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News Release
May 8, 2003
CONTACT: David Fish
(202) 289-8928

Regulatory Parity No Reason to
Choke Competition

Gifford: FCC Should Not Impose 'Equal Access' on New Entrants

WASHINGTON, D.C. - Regulatory parity is not a good reason for the FCC to impose long-distance ‘equal access’ requirements on competitive telecommunications carriers because “sharing the misery of federal regulations will do nothing to expand competition or benefit consumers.” That is the view of Progress & Freedom Foundation President Raymond L. Gifford, who warns that foisting regulations on new entrants would likely end a low-cost long-distance option.

According to Gifford, equal access regulation may have been useful when the goal was to open long-distance markets to competition. But, today, long-distance is vanishing as a distinct market and becoming available in packages of services from a growing number of companies. Thus he argues that regulatory symmetry might just as well be reached by reducing requirements on incumbent providers, as increasing them on new entrants.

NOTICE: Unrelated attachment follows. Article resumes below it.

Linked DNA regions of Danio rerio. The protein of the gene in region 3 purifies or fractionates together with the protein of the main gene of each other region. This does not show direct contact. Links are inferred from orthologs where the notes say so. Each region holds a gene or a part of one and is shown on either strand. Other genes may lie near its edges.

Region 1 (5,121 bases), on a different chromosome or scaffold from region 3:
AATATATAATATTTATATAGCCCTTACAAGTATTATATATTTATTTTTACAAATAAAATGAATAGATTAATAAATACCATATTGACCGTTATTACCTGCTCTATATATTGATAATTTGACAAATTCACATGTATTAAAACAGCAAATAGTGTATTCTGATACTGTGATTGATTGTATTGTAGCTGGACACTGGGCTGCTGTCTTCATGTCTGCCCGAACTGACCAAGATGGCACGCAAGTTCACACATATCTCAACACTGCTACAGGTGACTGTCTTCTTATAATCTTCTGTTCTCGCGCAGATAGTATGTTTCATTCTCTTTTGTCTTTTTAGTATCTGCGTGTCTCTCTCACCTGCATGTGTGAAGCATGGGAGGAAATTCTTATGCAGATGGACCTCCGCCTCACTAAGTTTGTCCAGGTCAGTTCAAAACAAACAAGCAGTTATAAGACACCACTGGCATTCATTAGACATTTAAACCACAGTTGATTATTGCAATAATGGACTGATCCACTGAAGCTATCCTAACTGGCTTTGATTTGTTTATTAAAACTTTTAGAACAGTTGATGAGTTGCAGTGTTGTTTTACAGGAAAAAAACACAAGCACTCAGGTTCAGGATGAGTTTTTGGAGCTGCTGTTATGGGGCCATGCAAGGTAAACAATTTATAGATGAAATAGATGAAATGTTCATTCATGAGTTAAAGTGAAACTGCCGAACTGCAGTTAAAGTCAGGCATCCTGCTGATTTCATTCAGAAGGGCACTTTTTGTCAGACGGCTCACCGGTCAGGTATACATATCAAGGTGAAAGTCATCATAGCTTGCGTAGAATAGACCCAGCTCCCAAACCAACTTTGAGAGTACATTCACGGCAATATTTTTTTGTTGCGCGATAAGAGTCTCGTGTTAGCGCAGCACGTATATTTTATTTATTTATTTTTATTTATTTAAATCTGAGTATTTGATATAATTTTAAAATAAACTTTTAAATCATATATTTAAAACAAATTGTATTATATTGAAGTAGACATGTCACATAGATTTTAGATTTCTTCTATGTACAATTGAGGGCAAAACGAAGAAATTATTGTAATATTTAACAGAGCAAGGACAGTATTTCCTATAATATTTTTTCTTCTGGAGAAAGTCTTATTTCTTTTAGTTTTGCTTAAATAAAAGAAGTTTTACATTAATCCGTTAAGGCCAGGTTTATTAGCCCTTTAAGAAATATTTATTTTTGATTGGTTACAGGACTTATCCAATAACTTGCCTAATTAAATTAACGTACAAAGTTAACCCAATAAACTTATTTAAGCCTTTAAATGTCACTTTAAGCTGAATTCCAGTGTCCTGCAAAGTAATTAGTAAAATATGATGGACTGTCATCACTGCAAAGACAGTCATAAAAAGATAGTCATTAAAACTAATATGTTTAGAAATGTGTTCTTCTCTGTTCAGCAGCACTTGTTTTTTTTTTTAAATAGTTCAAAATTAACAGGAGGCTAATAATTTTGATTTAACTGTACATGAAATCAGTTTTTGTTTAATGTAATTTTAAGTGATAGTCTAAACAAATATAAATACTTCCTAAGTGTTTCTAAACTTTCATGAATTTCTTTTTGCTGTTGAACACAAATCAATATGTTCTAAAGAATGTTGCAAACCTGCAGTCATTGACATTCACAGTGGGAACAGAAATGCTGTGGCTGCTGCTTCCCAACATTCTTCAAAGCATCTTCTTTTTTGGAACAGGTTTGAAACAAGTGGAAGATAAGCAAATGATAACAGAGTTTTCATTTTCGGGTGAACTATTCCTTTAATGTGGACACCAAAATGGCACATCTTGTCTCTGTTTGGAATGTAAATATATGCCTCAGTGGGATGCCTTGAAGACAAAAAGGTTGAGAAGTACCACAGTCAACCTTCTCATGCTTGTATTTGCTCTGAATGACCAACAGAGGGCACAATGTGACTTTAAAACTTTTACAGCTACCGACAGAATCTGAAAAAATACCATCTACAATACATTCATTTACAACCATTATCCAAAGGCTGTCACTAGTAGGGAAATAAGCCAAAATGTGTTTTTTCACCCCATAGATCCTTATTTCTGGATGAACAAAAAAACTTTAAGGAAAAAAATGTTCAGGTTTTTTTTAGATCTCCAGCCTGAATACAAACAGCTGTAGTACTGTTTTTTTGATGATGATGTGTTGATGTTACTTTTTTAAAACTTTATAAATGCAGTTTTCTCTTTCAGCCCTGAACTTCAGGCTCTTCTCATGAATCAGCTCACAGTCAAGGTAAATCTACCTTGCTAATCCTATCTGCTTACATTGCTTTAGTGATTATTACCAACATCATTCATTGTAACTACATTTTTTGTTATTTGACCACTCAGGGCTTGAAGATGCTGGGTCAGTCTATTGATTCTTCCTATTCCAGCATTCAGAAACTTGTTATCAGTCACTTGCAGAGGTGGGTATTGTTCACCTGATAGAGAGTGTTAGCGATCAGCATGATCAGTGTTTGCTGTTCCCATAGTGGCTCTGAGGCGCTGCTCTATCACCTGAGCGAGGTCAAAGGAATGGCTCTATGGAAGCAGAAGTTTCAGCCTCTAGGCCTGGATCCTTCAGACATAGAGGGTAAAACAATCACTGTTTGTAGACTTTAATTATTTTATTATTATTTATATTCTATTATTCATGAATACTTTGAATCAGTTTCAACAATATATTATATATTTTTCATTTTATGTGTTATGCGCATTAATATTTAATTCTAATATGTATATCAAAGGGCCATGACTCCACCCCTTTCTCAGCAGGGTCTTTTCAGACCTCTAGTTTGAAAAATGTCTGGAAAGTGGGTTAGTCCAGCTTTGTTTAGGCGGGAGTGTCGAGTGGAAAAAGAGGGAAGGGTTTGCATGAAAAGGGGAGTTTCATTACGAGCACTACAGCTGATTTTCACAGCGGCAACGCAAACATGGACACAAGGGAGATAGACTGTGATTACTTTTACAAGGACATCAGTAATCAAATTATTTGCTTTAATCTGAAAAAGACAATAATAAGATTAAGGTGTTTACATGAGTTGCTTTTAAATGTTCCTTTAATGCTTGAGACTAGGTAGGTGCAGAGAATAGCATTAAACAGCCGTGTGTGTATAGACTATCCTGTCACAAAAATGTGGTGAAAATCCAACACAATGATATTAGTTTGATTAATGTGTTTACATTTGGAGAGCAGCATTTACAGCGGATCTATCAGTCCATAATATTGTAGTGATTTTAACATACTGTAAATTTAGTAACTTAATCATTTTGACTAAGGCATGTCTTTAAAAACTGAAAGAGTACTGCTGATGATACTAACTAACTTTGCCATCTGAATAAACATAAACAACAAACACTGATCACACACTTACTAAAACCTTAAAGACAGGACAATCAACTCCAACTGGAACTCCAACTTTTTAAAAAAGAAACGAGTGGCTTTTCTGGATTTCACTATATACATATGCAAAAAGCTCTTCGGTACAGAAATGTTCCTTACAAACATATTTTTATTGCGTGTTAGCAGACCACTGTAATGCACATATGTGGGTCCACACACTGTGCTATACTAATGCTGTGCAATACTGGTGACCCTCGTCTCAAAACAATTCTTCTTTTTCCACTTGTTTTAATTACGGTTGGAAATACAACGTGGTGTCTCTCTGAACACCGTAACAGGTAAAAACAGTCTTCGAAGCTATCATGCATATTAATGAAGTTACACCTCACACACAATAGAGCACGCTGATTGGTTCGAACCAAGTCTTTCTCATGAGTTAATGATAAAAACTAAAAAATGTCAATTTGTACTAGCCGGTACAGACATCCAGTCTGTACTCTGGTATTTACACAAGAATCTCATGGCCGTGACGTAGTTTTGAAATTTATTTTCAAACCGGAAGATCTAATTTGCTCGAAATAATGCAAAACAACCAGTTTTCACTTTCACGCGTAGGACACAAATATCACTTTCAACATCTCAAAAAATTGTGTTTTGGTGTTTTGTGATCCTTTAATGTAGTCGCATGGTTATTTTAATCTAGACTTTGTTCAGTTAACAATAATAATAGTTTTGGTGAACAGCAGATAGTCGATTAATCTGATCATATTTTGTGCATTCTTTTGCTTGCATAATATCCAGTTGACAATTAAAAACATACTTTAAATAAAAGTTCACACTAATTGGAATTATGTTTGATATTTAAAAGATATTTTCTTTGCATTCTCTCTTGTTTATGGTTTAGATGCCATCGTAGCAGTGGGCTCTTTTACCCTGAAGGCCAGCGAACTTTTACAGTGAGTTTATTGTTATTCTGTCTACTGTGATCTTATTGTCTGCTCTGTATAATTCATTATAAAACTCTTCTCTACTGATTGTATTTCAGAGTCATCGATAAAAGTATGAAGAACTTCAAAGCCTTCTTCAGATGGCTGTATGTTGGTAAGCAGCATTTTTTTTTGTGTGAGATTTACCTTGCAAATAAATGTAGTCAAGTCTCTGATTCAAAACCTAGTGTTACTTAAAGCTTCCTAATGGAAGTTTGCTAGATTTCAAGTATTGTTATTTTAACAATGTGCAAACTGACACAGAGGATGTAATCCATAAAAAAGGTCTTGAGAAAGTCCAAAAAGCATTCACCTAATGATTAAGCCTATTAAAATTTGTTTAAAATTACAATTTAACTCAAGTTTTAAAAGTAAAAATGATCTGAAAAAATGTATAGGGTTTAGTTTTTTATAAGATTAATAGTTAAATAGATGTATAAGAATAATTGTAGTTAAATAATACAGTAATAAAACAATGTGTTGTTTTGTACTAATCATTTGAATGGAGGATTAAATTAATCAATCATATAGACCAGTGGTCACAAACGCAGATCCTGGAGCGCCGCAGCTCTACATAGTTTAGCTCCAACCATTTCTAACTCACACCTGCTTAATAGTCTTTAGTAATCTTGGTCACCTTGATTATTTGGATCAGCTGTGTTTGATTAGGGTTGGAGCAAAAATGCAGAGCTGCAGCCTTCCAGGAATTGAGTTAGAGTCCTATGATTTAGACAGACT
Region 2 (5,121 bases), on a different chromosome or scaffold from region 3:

“The regulatory model for the FCC to embrace here is the deregulatory one of wireless,” Gifford wrote in a recent article. “When companies – be they incumbents or new entrants – are given maximum flexibility to tailor packages of services without regulatory mandates, consumers are better off.”

“It is time to reduce regulations in the telecommunications marketplace for all players, not to impose new ones on an emerging sector,” he said. “There is no reason consumers should have to bear the brunt of increased regulatory gamesmanship.”

The gamesmanship to which he refers is that of “long-term commercial recipients of universal service subsidies” who seek “to deter entry into their markets and raise competitors’ costs.” The deadline for public comments in the FCC’s universal service proceeding was last week. The ultimate decision whether or not to seek parity by increasing regulations will be decided by a very close vote, Gifford said.

The Progress & Freedom Foundation is a market-oriented think tank that studies the impact of the digital revolution and its implications for public policy. It is a 501(c)(3) nonprofit organization founded in 1993.



The Progress & Freedom Foundation